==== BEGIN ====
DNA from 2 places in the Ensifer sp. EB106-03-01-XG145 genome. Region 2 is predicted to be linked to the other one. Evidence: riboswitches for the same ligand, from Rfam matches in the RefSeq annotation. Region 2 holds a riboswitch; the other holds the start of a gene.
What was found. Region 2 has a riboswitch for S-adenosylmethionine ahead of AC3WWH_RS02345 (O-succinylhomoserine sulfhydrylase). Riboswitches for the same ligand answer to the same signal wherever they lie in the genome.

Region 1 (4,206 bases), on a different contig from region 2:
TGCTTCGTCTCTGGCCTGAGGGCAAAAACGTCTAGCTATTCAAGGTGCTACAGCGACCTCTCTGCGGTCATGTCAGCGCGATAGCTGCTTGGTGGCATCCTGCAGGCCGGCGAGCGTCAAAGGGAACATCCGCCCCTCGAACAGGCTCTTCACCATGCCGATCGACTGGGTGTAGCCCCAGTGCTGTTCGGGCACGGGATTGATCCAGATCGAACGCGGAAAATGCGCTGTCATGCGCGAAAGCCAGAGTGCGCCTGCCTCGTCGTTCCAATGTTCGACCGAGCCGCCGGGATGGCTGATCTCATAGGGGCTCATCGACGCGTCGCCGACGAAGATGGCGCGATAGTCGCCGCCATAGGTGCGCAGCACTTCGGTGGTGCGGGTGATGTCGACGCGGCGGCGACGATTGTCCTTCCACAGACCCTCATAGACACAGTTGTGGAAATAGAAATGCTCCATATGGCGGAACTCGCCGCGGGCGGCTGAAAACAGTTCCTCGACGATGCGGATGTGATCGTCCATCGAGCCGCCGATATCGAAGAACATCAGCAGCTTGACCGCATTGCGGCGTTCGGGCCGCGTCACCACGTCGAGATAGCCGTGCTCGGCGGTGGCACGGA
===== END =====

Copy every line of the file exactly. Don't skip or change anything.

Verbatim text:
DNA from 2 places in the Ensifer sp. EB106-03-01-XG145 genome. Region 2 is predicted to be linked to the other one. Evidence: riboswitches for the same ligand, from Rfam matches in the RefSeq annotation. Region 2 holds a riboswitch; the other holds the start of a gene.
What was found. Region 2 has a riboswitch for S-adenosylmethionine ahead of AC3WWH_RS02345 (O-succinylhomoserine sulfhydrylase). Riboswitches for the same ligand answer to the same signal wherever they lie in the genome.

Region 1 (4,206 bases), on a different contig from region 2:
TGCTTCGTCTCTGGCCTGAGGGCAAAAACGTCTAGCTATTCAAGGTGCTACAGCGACCTCTCTGCGGTCATGTCAGCGCGATAGCTGCTTGGTGGCATCCTGCAGGCCGGCGAGCGTCAAAGGGAACATCCGCCCCTCGAACAGGCTCTTCACCATGCCGATCGACTGGGTGTAGCCCCAGTGCTGTTCGGGCACGGGATTGATCCAGATCGAACGCGGAAAATGCGCTGTCATGCGCGAAAGCCAGAGTGCGCCTGCCTCGTCGTTCCAATGTTCGACCGAGCCGCCGGGATGGCTGATCTCATAGGGGCTCATCGACGCGTCGCCGACGAAGATGGCGCGATAGTCGCCGCCATAGGTGCGCAGCACTTCGGTGGTGCGGGTGATGTCGACGCGGCGGCGACGATTGTCCTTCCACAGACCCTCATAGACACAGTTGTGGAAATAGAAATGCTCCATATGGCGGAACTCGCCGCGGGCGGCTGAAAACAGTTCCTCGACGATGCGGATGTGATCGTCCATCGAGCCGCCGATATCGAAGAACATCAGCAGCTTGACCGCATTGCGGCGTTCGGGCCGCGTCACCACGTCGAGATAGCCGTGCTCGGCGGTGGCACGGA